According to a statement issued by Jim Arbury, Senior Vice President of Government Affairs for the NMHC and NAA Joint Legislative Program, “a home buyer tax credit does nothing to help people stay in their houses. The real problem in the housing market is not the oversupply problem, which the home buyer tax credit targets, but the liquidity problem. Investors have lost confidence in the mortgage market securitization process and until that confidence is restored, the housing market will continue to suffer. ”

“The unintended consequences of a home buyer tax credit should cause any lawmaker to pause and reconsider, Arbury said.  “In short, such a credit could actually increase foreclosures and accelerate house price declines…It would increase foreclosures because it creates an incentive for lenders to foreclose so that they can entice a buyer to use the government subsidy to take the house off their balance sheet… It would also accelerate the decline in house prices, specifically the house prices of fiscally responsible owners.  If these responsible owners want or need to sell their houses, they are now competing with new and foreclosed properties that come with a $15,000 taxpayer subsidy (the value of the proposed home buyer credit).  These responsible owners will be forced to lower their sales prices by $15,000 in order to compete.  Should the government be using taxpayer dollars to erode the equity of hardworking, responsible homeowners?”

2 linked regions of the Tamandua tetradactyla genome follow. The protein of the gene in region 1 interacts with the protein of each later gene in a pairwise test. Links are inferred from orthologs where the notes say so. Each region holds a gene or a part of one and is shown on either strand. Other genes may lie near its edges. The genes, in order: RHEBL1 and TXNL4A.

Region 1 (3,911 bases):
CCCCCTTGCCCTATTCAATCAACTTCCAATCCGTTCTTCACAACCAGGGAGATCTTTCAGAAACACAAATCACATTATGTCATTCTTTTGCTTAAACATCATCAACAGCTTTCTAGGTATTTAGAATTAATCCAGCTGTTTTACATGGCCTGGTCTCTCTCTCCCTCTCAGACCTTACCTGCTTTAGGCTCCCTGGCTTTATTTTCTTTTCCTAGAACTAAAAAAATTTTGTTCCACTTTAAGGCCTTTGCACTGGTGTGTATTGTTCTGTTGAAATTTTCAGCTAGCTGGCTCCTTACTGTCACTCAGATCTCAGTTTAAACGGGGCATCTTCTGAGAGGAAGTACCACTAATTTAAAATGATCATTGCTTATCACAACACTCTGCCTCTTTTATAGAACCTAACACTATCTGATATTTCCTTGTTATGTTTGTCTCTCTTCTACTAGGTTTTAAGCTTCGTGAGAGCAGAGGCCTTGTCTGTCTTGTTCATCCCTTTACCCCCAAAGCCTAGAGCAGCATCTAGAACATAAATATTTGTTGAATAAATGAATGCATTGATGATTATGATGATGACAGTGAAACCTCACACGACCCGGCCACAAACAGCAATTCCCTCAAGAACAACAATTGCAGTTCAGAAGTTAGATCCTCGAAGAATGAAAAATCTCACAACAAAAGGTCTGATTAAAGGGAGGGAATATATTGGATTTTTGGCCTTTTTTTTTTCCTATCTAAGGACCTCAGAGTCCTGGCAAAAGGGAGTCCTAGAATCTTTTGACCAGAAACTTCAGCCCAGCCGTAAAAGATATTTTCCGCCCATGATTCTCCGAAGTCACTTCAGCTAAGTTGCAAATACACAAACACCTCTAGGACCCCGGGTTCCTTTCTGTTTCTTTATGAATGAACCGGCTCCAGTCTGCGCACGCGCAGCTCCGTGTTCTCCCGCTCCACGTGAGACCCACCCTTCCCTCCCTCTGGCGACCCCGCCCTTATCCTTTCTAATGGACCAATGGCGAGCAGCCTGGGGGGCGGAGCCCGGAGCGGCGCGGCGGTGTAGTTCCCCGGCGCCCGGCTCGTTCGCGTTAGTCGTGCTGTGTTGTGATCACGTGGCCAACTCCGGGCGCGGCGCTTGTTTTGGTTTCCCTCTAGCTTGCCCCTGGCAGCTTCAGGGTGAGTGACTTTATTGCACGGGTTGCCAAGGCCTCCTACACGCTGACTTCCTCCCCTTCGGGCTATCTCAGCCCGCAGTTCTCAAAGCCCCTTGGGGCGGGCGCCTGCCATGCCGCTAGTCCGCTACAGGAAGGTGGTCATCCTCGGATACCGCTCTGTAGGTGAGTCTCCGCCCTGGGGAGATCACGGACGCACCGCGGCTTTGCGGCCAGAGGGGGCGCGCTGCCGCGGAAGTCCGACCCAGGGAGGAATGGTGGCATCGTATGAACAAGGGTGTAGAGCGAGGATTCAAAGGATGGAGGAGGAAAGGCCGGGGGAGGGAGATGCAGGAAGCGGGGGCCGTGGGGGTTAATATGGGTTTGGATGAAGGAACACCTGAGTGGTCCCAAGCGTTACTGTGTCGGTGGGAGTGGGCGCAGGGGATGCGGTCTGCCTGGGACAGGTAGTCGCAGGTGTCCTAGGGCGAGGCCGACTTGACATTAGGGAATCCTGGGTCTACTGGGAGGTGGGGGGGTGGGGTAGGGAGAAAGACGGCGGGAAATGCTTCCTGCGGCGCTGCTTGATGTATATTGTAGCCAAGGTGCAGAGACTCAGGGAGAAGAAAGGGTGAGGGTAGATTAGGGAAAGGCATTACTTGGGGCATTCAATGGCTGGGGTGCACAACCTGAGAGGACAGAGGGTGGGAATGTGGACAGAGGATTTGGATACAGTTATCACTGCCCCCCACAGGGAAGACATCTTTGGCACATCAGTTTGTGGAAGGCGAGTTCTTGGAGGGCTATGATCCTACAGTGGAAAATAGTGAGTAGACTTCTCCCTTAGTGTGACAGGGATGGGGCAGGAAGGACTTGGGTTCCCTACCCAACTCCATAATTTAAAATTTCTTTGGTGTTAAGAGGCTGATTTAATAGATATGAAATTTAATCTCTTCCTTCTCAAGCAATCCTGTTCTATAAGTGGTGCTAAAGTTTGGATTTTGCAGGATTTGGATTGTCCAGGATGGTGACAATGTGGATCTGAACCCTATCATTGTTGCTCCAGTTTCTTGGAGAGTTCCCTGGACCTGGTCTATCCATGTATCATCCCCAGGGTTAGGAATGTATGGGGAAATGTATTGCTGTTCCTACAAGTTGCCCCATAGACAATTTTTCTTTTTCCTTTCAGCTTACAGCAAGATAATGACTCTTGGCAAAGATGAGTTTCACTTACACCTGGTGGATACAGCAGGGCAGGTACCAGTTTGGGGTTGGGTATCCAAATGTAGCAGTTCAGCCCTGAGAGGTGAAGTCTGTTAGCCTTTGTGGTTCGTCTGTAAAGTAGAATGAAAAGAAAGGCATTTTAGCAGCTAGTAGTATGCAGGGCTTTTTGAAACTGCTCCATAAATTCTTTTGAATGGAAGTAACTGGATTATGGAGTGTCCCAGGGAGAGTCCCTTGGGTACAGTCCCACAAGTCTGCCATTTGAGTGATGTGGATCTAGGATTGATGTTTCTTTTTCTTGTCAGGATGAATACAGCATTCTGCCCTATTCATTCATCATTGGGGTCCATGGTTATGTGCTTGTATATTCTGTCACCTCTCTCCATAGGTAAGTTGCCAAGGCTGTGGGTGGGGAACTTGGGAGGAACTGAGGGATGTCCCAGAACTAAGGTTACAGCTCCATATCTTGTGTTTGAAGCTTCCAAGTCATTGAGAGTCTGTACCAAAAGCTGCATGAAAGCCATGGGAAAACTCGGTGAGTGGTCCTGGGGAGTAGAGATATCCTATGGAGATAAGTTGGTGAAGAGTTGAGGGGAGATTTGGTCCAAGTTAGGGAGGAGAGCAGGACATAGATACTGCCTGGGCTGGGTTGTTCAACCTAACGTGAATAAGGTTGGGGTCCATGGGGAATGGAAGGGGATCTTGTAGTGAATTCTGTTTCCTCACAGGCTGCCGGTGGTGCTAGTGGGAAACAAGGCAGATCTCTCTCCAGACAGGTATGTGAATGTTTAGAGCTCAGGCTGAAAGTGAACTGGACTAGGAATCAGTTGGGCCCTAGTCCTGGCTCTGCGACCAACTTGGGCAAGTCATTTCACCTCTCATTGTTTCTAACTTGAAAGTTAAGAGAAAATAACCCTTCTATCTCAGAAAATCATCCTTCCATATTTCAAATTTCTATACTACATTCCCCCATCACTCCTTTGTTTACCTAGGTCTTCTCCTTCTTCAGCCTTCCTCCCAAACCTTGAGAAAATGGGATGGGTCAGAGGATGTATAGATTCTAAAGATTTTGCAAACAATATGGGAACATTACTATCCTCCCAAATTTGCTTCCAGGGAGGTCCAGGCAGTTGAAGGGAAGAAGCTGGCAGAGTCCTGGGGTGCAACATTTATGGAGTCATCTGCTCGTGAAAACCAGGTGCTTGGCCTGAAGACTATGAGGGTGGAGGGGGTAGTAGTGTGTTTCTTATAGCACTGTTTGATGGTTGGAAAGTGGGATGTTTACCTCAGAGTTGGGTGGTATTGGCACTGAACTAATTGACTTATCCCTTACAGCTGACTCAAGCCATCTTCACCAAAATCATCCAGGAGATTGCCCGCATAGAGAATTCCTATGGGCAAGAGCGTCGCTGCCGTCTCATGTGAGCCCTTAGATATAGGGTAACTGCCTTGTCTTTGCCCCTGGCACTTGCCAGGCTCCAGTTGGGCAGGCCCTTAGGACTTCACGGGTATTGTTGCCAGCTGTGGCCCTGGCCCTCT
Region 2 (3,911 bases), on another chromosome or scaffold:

Instead of a tax credit for home buyers, the apartment industry proposes measures that would “create more affordable housing for the people who are going to be displaced from their single-family houses in this market downturn” – in other words, incentives to build and invest in more apartments.

The Battle Lines Have Formed in the Politics of the Credit and Mortgage Crisis

The battle lines have formed in the political fight over the federal government’s response to the credit and mortgage crisis.

There are now two clear, and clearly different, strategies being put forward as the federal government attempts to deal with the credit and mortgage crisis — or is it the real estate crisis, the housing crisis, the foreclosure crisis, the liquidity crisis, the international banking crisis, the securities crisis, or all of the above?

One strategy relies on persuasion (and the credit industry’s recognition of group self-interest) and the other on force (and the belief that without the threat of force, individual self-interest will trump group self-interest every time).

The persuasion strategy belongs to the Bush administration, including the President’s Working Group on Financial Markets, and a majority of the Republicans in the House and Senate.

Their basic approach is to use their bully pulpit, as well as some incentives, to attempt to persuade the banks, lenders, mortgage brokers, and others in the credit industry to regulate and reform themselves.